Tosti L et al. 2021 Gastroentorology
We created the first comprehensive atlas of human pancreas cells including epithelial and nonepithelial constituents, and uncovered 3 distinct acinar cell types, with possible implications for homeostatic and inflammatory processes of the pancreas. The comparison with neonatal single-nucleus sequencing data showed a different cellular composition of the endocrine tissue, highlighting the tissue dynamics occurring during development. By applying spatial cartography, involving cell proximity mapping through in situ sequencing, we found evidence of specific cell type neighborhoods, dynamic topographies in the endocrine and exocrine pancreas, and principles of morphologic organization of the organ. Furthermore, similar analyses in chronic pancreatitis biopsy samples showed the presence of acinar-REG+ cells, a reciprocal association between macrophages and activated stellate cells, and a new potential role of tuft cells in this disease. Our human pancreas cell atlas can be interrogated to understand pancreatic cell biology and provides a crucial reference set for comparisons with diseased tissue samples to map the cellular foundations of pancreatic diseases.
Krieger TG, Le Blanc S, Jabs J et al. 2021 Nature Communications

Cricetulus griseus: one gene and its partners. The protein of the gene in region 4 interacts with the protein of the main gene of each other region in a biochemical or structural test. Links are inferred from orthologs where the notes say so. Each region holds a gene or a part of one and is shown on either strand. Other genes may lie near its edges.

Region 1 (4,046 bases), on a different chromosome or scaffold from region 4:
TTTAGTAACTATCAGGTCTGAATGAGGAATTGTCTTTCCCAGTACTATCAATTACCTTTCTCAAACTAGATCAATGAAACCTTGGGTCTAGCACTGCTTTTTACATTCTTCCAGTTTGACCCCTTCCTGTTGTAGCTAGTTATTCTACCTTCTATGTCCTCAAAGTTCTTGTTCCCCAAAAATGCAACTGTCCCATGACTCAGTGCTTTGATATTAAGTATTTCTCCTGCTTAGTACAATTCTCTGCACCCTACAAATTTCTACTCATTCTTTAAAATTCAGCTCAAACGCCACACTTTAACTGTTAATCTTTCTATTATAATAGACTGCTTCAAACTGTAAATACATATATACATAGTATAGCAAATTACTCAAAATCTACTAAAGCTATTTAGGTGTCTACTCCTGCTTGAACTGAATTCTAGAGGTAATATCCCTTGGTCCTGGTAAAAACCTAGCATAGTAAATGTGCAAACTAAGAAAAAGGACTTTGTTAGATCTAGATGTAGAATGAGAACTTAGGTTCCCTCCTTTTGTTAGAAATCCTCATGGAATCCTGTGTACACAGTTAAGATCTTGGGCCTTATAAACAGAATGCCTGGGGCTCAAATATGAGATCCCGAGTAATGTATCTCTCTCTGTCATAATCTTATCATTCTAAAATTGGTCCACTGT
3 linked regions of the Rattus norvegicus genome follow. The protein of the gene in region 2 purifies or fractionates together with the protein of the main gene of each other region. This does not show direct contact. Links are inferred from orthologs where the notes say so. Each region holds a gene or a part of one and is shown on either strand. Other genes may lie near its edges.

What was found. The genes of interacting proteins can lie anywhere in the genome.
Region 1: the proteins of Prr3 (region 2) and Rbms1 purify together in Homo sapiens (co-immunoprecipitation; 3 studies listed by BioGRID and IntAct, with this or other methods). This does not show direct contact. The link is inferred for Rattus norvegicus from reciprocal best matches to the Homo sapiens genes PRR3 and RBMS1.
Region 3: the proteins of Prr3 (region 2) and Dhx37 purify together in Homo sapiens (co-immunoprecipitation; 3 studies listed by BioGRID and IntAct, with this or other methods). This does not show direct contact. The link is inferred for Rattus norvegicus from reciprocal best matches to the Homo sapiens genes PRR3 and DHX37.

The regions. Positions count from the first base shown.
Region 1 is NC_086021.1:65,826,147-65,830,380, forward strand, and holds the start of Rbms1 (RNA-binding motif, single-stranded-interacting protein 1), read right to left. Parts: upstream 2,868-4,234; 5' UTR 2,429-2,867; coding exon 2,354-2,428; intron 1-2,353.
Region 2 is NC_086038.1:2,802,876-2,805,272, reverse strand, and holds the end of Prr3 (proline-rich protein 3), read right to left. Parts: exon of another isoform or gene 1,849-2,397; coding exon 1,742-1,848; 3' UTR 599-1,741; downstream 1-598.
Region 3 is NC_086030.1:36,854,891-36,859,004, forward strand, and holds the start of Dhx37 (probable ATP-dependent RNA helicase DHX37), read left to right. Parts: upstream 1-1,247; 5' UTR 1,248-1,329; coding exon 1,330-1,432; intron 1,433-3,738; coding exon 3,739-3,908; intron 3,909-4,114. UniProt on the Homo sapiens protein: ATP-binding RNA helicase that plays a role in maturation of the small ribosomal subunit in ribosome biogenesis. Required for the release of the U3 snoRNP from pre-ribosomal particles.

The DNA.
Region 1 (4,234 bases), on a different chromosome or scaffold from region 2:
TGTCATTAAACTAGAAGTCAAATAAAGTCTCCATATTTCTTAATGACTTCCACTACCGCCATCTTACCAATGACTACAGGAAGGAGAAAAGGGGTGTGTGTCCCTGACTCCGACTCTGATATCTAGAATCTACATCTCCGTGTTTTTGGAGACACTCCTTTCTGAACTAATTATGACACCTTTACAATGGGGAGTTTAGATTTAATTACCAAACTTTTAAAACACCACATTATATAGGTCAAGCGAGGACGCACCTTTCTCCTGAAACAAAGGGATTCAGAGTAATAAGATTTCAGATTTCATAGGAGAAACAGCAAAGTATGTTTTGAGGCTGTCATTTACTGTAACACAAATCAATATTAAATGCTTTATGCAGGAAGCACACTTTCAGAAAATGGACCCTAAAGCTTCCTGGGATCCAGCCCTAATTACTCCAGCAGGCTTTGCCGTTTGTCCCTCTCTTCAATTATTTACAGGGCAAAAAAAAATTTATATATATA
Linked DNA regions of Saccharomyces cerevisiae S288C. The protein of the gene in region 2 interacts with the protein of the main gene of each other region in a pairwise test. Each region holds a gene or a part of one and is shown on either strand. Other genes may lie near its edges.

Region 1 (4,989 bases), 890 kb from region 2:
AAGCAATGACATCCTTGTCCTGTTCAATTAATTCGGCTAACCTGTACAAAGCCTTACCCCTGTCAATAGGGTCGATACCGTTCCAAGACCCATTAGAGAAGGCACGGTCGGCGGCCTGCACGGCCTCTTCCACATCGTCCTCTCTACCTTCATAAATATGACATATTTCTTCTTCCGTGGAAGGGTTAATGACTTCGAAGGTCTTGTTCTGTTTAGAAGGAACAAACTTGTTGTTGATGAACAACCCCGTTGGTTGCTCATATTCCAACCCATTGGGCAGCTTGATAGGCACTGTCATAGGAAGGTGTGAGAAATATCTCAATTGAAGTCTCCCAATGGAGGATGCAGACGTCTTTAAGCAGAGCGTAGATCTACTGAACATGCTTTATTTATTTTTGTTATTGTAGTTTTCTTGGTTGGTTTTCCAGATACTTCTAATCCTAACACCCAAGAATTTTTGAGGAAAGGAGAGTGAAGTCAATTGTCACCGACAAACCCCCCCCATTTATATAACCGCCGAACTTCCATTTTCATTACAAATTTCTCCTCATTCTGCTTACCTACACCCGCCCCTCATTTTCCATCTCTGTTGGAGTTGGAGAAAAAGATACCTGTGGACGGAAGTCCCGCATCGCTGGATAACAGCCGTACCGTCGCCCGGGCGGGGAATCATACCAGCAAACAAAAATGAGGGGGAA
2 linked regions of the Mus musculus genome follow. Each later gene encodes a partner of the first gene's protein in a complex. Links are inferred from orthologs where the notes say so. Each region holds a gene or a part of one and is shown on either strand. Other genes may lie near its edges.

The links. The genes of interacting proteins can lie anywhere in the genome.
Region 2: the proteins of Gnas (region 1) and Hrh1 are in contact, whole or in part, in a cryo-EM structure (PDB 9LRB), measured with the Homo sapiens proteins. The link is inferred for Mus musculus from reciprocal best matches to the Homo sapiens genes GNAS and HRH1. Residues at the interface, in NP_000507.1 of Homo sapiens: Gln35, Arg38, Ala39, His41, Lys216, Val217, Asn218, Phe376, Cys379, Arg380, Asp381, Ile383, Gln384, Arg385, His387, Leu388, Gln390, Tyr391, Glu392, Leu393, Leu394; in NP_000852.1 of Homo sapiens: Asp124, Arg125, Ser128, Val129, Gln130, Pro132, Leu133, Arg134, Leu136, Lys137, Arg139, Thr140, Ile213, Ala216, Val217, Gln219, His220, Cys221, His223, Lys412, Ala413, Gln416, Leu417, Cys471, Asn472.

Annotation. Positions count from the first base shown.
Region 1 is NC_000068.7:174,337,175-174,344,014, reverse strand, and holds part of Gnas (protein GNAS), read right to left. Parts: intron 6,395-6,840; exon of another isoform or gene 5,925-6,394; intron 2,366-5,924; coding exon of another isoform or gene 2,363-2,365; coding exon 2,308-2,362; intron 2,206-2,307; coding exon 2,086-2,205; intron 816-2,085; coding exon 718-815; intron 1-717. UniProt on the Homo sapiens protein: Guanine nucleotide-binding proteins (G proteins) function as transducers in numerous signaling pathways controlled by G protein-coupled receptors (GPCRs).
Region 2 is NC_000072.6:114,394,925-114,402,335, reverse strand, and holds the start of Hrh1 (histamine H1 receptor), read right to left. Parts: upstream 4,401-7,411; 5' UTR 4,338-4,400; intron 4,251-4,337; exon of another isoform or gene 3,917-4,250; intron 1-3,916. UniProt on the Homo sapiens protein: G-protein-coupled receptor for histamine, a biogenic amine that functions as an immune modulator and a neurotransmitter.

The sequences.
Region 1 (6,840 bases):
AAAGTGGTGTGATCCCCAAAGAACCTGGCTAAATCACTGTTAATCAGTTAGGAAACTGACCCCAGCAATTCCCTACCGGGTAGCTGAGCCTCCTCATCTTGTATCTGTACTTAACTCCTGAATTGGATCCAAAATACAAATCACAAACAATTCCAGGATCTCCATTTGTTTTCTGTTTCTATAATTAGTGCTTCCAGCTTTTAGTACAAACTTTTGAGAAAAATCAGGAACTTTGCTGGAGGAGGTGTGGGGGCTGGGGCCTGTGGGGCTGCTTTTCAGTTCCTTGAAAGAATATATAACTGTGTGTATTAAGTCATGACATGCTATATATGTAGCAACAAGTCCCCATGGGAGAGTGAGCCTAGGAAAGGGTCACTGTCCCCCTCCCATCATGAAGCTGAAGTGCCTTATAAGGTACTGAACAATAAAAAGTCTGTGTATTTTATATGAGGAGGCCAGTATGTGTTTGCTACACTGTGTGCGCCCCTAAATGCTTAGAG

Pancreatic ductal adenocarcinoma (PDAC) is projected to be the second leading cause of cancer mortality by 2030. Bulk transcriptomic analyses have distinguished ‘classical’ from ‘basal-like’ tumors with more aggressive clinical behavior. We derive PDAC organoids from 18 primary tumors and two matched liver metastases, and show that ‘classical’ and ‘basal-like’ cells coexist in individual organoids. By single-cell transcriptome analysis of PDAC organoids and primary PDAC, we identify distinct tumor cell states shared across patients, including a cycling progenitor cell state and a differentiated secretory state. Cell states are connected by a differentiation hierarchy, with ‘classical’ cells concentrated at the endpoint. In an imaging-based drug screen, expression of ‘classical’ subtype genes correlates with better drug response. Our results thus uncover a functional hierarchy of PDAC cell states linked to transcriptional tumor subtypes, and support the use of PDAC organoids as a clinically relevant model for in vitro studies of tumor heterogeneity.
Lukassen S, Chua RL, Trefzer T, Kahn NC, Schneider MA et al. 2020 EMBOJ
The SARS-CoV-2 pandemic affecting the human respiratory system severely challenges public health and urgently demands for increasing our understanding of COVID-19 pathogenesis, especially host factors facilitating virus infection and replication. SARS-CoV-2 was reported to enter cells via binding to ACE2, followed by its priming by TMPRSS2. Here, we investigate ACE2 and TMPRSS2 expression levels and their distribution across cell types in lung tissue (twelve donors, 39,778 cells) and in cells derived from subsegmental bronchial branches (four donors, 17,521 cells) by single nuclei and single cell RNA sequencing, respectively. While TMPRSS2 is strongly expressed in both tissues, in the subsegmental bronchial branches ACE2 is predominantly expressed in a transient secretory cell type. Interestingly, these transiently differentiating cells show an enrichment for pathways related to RHO GTPase function and viral processes suggesting increased vulnerability for SARS-CoV-2 infection. Our data provide a rich resource for future investigations of COVID-19 infection and pathogenesis.